In our last post, we looked at
s/and, a way to combine multiple specs into a compound spec. It should come as no surprise that spec also provides
s/or to represent a spec made of two or more alternatives.
For example, in this
::ident spec, we have an
s/or with two choices - a name represented by the
string? predicate or an id represented by the
(s/def ::ident (s/or :name string? :id int?)) (s/valid? ::ident "abc") ;; true (s/valid? ::ident 100) ;; true (s/valid? ::ident :foo) ;; false
The first difference we see from
s/and is that
s/or tags the alternatives using keywords (here
:id). In spec we call these paths. Any time there is a spec with either alternatives or components, the parts will be named with a path name in the form of a keyword. Thus
conform tells you not just that a value conformed but also how it conformed.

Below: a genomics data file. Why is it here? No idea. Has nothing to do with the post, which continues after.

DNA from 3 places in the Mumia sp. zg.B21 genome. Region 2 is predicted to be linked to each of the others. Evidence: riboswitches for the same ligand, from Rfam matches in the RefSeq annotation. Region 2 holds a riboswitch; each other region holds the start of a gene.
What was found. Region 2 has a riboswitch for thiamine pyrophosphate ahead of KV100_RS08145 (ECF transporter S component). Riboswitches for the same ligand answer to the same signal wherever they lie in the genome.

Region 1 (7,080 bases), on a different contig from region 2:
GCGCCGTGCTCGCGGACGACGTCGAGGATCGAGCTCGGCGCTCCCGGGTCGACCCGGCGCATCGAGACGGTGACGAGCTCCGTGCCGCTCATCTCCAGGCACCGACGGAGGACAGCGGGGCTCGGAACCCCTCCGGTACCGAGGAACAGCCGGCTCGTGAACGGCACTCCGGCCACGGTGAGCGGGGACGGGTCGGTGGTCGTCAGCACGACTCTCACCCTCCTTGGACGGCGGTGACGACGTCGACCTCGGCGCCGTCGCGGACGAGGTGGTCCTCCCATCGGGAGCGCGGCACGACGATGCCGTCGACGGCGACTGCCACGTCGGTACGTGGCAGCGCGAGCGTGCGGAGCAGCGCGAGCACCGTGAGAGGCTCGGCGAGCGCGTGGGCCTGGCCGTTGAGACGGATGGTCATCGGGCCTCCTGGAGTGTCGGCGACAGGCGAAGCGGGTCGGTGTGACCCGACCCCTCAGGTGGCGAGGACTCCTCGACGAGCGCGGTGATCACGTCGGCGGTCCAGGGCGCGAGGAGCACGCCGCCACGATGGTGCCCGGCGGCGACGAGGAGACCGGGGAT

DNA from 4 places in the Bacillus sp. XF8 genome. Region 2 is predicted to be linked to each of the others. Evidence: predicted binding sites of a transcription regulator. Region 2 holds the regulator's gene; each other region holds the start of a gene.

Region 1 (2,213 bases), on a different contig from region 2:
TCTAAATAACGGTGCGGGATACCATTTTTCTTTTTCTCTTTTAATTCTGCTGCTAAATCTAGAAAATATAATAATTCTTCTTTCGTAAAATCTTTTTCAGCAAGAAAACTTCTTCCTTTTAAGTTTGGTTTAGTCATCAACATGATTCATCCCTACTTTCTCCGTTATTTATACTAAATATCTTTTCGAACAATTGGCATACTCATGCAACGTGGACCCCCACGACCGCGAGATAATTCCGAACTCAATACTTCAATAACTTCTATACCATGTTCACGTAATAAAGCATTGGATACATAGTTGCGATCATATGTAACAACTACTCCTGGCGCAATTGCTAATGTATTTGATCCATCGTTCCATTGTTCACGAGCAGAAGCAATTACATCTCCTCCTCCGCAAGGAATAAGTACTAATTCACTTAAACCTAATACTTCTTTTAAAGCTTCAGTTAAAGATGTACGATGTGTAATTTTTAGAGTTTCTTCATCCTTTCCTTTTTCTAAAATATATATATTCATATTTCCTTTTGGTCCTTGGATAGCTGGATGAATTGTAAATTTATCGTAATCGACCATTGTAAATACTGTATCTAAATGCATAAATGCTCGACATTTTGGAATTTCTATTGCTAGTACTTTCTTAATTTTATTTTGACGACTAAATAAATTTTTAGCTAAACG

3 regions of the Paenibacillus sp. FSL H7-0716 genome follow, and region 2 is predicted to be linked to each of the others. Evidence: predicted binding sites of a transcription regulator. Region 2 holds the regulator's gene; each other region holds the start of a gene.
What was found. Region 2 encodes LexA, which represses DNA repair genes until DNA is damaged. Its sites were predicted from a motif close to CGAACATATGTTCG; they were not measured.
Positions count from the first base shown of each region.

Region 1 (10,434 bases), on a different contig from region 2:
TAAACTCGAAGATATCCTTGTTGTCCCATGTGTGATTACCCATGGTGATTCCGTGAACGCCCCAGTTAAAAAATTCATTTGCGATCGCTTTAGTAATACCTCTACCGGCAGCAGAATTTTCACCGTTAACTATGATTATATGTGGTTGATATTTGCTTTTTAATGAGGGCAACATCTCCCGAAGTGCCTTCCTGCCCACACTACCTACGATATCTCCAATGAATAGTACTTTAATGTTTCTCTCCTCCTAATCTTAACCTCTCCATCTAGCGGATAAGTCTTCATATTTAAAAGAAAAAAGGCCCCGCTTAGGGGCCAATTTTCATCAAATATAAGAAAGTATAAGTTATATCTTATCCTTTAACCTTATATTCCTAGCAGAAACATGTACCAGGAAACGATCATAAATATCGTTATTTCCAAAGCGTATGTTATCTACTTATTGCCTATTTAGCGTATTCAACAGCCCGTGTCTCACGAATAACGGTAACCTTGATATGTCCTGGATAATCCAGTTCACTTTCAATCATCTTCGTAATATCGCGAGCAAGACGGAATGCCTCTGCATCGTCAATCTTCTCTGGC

The conformed value will tag the result to indicate which path was taken or which component is being returned:
(s/conform ::ident "abc") ;;=> [:name "abc"] (s/conform ::ident 100) ;;=> [:id 100]
The conformed value of
s/or is a map entry, so you can either treat it like a 2-element vector with indexes 0 and 1 or invoke map entry functions like
val on it. The key is the tag (the path) and the value is the conformed value of that path's spec.
(let [conformed (s/conform ::ident "abc")] (prn (key conformed)) ;; :name (prn (val conformed)) ;; "abc" (prn (nth conformed 1))) ;; "abc"
s/or will also create a generator that randomly picks one branch of the
or, then invokes the generator for that branch. Let's use
s/exercise to test the generator and the conformed version of the generator:
user=> (pprint (s/exercise ::ident)) ([0 [:id 0]] [0 [:id 0]] ["" [:name ""]] [2 [:id 2]] ["n" [:name "n"]] ["bvpq" [:name "bvpq"]] [0 [:id 0]] [0 [:id 0]] ["7Hakv8Hr" [:name "7Hakv8Hr"]] [-1 [:id -1]])
To learn more about spec, check out the spec guide or stay tuned for more in this blog series!